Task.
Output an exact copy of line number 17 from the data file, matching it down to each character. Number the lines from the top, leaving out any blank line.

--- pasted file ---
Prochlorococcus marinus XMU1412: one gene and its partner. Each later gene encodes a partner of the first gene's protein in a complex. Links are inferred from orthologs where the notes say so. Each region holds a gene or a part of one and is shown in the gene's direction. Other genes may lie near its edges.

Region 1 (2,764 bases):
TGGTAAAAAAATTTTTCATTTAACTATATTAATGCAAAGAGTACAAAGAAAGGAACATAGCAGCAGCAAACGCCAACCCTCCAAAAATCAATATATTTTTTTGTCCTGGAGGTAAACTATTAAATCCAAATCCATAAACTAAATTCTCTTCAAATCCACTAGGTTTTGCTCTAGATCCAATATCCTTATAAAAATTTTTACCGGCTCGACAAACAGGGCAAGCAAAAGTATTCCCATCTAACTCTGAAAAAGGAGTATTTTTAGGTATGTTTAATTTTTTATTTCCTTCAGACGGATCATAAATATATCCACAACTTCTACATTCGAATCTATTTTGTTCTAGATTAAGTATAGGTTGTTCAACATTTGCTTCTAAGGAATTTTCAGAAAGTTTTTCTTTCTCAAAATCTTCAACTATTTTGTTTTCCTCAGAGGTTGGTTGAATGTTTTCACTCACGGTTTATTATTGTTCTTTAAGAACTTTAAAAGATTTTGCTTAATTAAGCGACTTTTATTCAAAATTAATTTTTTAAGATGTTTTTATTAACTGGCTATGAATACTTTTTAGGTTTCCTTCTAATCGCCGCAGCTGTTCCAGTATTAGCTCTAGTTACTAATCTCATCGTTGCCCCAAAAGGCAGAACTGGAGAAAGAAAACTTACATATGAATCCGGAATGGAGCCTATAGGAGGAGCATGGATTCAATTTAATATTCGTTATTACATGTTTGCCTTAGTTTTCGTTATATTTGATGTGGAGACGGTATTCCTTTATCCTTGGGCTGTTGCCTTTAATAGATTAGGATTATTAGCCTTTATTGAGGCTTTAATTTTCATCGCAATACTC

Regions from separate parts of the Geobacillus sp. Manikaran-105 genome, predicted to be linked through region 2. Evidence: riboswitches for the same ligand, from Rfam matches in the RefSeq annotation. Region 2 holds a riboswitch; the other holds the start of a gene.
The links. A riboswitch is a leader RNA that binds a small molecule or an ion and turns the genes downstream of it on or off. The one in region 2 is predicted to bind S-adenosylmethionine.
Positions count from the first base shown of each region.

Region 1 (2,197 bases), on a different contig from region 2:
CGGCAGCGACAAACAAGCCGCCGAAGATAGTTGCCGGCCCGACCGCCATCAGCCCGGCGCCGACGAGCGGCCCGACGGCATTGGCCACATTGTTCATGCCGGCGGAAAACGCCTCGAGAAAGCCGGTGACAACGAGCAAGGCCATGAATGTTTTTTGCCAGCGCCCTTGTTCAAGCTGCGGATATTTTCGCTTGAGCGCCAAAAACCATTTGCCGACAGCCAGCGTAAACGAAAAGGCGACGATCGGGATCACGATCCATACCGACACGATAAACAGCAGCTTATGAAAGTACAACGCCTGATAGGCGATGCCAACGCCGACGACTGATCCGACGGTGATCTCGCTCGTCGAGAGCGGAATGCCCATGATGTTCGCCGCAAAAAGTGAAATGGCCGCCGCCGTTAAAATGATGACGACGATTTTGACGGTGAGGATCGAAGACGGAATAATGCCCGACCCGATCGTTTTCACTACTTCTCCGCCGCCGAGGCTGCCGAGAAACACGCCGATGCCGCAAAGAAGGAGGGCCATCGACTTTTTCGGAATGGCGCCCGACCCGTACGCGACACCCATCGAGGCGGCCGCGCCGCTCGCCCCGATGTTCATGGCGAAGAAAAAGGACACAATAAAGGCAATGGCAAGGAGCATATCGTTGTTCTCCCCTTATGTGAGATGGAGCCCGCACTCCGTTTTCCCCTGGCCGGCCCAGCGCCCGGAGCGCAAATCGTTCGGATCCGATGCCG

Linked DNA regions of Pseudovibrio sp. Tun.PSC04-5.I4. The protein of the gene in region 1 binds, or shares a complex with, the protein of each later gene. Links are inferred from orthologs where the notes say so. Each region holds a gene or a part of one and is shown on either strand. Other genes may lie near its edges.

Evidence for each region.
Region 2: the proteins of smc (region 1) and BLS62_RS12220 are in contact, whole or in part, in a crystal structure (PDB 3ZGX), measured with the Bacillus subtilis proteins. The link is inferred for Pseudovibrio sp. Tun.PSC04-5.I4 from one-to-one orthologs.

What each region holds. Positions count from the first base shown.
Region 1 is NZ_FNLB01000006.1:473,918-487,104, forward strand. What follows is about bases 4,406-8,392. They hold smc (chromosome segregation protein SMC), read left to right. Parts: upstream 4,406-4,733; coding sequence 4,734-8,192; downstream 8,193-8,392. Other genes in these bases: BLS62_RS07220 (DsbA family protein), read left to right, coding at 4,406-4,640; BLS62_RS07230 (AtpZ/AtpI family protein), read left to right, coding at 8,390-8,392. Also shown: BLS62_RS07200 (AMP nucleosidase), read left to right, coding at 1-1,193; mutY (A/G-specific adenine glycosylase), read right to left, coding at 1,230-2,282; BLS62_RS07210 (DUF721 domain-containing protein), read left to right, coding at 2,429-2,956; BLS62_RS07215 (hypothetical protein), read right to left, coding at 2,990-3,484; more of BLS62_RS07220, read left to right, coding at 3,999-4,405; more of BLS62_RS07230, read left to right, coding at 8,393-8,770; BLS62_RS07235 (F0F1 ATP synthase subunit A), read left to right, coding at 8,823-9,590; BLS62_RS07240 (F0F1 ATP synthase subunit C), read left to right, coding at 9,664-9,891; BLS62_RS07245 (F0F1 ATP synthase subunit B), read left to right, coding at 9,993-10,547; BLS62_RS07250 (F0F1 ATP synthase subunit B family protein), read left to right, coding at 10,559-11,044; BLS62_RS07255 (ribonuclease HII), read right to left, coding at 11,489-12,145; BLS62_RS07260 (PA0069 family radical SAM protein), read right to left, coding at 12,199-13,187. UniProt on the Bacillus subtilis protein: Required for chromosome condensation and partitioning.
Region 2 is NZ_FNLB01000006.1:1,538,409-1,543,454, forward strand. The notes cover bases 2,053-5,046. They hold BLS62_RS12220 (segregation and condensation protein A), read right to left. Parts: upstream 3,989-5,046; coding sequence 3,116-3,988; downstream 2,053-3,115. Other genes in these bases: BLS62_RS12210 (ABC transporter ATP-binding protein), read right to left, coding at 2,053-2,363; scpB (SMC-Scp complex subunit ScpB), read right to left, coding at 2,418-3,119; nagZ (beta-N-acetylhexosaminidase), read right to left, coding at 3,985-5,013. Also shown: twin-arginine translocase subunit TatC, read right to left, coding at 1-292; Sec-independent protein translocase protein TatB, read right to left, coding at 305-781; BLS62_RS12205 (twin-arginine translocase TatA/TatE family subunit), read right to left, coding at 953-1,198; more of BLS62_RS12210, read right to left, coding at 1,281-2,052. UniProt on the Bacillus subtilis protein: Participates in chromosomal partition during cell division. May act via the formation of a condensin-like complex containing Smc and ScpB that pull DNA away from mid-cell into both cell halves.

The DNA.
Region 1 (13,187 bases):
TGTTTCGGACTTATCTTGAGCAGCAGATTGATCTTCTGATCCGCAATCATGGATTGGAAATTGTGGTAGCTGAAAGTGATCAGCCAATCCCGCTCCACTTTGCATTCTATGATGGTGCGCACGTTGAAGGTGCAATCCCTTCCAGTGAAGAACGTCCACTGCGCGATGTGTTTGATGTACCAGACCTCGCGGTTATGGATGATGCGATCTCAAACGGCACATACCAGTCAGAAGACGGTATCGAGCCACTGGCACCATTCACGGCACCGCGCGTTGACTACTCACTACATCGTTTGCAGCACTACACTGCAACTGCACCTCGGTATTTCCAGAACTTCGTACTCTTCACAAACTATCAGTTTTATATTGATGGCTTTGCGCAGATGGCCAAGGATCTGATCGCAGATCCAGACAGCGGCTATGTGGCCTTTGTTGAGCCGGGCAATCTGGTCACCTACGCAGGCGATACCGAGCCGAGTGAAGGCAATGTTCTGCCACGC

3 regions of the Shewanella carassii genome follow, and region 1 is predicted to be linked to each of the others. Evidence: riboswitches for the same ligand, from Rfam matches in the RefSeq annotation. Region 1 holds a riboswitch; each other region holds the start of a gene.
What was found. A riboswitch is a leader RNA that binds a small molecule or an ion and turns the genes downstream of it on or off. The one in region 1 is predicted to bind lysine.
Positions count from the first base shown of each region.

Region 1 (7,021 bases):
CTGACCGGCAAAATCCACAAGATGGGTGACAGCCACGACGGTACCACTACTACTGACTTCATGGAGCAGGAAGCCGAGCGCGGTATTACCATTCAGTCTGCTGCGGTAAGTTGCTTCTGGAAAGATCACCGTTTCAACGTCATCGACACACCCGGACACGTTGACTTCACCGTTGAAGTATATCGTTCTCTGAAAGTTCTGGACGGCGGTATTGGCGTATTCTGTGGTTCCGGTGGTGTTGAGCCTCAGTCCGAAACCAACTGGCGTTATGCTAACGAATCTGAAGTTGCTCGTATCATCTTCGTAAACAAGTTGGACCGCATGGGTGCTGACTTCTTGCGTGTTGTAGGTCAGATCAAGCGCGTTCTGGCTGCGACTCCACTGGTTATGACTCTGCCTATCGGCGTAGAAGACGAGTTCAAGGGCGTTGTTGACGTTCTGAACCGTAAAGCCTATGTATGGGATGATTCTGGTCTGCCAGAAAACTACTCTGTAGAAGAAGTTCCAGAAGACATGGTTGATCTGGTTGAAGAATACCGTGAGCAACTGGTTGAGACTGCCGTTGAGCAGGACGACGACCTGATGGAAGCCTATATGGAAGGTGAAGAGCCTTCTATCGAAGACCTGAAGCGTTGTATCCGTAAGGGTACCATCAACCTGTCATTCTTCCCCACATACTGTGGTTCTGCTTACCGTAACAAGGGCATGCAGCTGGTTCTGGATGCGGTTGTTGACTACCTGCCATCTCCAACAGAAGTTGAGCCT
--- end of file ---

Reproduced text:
TGTTTCGGACTTATCTTGAGCAGCAGATTGATCTTCTGATCCGCAATCATGGATTGGAAATTGTGGTAGCTGAAAGTGATCAGCCAATCCCGCTCCACTTTGCATTCTATGATGGTGCGCACGTTGAAGGTGCAATCCCTTCCAGTGAAGAACGTCCACTGCGCGATGTGTTTGATGTACCAGACCTCGCGGTTATGGATGATGCGATCTCAAACGGCACATACCAGTCAGAAGACGGTATCGAGCCACTGGCACCATTCACGGCACCGCGCGTTGACTACTCACTACATCGTTTGCAGCACTACACTGCAACTGCACCTCGGTATTTCCAGAACTTCGTACTCTTCACAAACTATCAGTTTTATATTGATGGCTTTGCGCAGATGGCCAAGGATCTGATCGCAGATCCAGACAGCGGCTATGTGGCCTTTGTTGAGCCGGGCAATCTGGTCACCTACGCAGGCGATACCGAGCCGAGTGAAGGCAATGTTCTGCCACGC